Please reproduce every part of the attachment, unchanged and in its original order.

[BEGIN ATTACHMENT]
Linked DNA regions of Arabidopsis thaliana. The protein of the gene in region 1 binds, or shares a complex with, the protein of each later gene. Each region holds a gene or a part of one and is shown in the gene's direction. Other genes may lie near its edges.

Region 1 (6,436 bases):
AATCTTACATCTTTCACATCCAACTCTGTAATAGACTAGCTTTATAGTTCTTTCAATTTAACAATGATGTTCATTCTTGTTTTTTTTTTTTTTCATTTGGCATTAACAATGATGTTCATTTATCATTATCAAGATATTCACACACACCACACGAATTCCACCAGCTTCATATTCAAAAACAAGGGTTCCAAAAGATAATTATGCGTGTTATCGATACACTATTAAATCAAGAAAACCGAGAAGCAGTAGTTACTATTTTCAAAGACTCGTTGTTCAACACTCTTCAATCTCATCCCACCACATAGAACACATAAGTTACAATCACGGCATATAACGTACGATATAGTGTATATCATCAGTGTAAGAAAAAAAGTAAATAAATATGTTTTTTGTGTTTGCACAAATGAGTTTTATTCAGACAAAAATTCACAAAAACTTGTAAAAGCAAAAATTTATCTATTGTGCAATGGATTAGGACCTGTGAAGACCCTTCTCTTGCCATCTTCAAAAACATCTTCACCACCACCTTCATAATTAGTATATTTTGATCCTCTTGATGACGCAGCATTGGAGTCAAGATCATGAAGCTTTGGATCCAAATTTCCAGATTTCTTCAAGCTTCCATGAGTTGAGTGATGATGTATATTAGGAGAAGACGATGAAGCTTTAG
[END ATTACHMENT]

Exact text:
Linked DNA regions of Arabidopsis thaliana. The protein of the gene in region 1 binds, or shares a complex with, the protein of each later gene. Each region holds a gene or a part of one and is shown in the gene's direction. Other genes may lie near its edges.

Region 1 (6,436 bases):
AATCTTACATCTTTCACATCCAACTCTGTAATAGACTAGCTTTATAGTTCTTTCAATTTAACAATGATGTTCATTCTTGTTTTTTTTTTTTTTCATTTGGCATTAACAATGATGTTCATTTATCATTATCAAGATATTCACACACACCACACGAATTCCACCAGCTTCATATTCAAAAACAAGGGTTCCAAAAGATAATTATGCGTGTTATCGATACACTATTAAATCAAGAAAACCGAGAAGCAGTAGTTACTATTTTCAAAGACTCGTTGTTCAACACTCTTCAATCTCATCCCACCACATAGAACACATAAGTTACAATCACGGCATATAACGTACGATATAGTGTATATCATCAGTGTAAGAAAAAAAGTAAATAAATATGTTTTTTGTGTTTGCACAAATGAGTTTTATTCAGACAAAAATTCACAAAAACTTGTAAAAGCAAAAATTTATCTATTGTGCAATGGATTAGGACCTGTGAAGACCCTTCTCTTGCCATCTTCAAAAACATCTTCACCACCACCTTCATAATTAGTATATTTTGATCCTCTTGATGACGCAGCATTGGAGTCAAGATCATGAAGCTTTGGATCCAAATTTCCAGATTTCTTCAAGCTTCCATGAGTTGAGTGATGATGTATATTAGGAGAAGACGATGAAGCTTTAG